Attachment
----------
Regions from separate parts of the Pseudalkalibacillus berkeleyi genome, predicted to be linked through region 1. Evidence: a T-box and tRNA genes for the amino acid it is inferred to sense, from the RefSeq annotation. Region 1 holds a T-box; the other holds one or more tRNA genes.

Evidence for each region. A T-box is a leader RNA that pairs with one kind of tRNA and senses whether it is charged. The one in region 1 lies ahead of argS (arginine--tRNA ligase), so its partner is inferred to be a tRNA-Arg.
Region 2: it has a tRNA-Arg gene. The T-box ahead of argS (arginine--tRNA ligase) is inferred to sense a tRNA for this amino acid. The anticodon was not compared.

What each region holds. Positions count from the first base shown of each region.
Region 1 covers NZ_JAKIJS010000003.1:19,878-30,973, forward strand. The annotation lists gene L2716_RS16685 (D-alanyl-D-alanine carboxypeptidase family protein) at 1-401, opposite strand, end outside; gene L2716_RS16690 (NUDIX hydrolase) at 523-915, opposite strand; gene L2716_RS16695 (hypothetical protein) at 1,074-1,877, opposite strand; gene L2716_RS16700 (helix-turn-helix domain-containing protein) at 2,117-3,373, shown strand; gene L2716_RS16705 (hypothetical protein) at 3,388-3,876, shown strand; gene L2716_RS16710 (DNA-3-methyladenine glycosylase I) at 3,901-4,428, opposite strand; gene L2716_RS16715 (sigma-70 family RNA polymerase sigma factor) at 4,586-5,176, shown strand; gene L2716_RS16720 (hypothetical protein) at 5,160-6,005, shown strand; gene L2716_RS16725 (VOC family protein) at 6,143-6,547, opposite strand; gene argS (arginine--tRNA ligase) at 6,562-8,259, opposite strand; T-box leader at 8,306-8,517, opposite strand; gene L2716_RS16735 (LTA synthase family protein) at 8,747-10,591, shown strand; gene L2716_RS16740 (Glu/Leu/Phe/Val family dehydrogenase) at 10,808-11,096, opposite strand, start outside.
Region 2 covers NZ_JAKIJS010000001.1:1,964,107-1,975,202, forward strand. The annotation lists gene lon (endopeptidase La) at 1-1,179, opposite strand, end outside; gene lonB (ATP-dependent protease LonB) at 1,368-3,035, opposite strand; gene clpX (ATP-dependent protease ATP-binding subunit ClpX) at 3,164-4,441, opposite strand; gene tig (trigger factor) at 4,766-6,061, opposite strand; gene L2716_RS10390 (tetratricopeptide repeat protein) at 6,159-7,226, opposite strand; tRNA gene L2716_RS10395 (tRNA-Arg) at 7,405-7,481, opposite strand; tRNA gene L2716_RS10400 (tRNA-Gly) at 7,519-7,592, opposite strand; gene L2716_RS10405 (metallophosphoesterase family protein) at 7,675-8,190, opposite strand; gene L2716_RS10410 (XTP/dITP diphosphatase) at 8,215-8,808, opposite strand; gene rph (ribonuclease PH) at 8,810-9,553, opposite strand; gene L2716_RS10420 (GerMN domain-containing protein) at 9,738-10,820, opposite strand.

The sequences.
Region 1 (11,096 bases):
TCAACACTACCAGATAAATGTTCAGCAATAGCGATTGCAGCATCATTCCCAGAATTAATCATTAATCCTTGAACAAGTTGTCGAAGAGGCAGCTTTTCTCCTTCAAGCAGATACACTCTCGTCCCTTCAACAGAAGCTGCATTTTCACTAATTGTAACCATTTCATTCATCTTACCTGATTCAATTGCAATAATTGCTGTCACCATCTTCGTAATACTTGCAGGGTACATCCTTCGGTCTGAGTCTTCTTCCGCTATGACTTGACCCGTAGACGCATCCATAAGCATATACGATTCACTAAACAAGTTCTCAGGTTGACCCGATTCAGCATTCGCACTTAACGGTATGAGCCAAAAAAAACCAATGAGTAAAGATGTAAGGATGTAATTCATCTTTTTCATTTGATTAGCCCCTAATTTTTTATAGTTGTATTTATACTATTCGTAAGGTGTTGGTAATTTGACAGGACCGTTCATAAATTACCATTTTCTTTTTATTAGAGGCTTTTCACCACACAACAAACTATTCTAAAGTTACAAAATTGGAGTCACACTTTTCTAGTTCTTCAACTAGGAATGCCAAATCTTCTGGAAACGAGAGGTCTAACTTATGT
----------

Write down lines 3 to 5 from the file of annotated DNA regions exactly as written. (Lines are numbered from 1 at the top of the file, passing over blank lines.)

Region 2: it has a tRNA-Arg gene. The T-box ahead of argS (arginine--tRNA ligase) is inferred to sense a tRNA for this amino acid. The anticodon was not compared.

What each region holds. Positions count from the first base shown of each region.
Region 1 covers NZ_JAKIJS010000003.1:19,878-30,973, forward strand. The annotation lists gene L2716_RS16685 (D-alanyl-D-alanine carboxypeptidase family protein) at 1-401, opposite strand, end outside; gene L2716_RS16690 (NUDIX hydrolase) at 523-915, opposite strand; gene L2716_RS16695 (hypothetical protein) at 1,074-1,877, opposite strand; gene L2716_RS16700 (helix-turn-helix domain-containing protein) at 2,117-3,373, shown strand; gene L2716_RS16705 (hypothetical protein) at 3,388-3,876, shown strand; gene L2716_RS16710 (DNA-3-methyladenine glycosylase I) at 3,901-4,428, opposite strand; gene L2716_RS16715 (sigma-70 family RNA polymerase sigma factor) at 4,586-5,176, shown strand; gene L2716_RS16720 (hypothetical protein) at 5,160-6,005, shown strand; gene L2716_RS16725 (VOC family protein) at 6,143-6,547, opposite strand; gene argS (arginine--tRNA ligase) at 6,562-8,259, opposite strand; T-box leader at 8,306-8,517, opposite strand; gene L2716_RS16735 (LTA synthase family protein) at 8,747-10,591, shown strand; gene L2716_RS16740 (Glu/Leu/Phe/Val family dehydrogenase) at 10,808-11,096, opposite strand, start outside.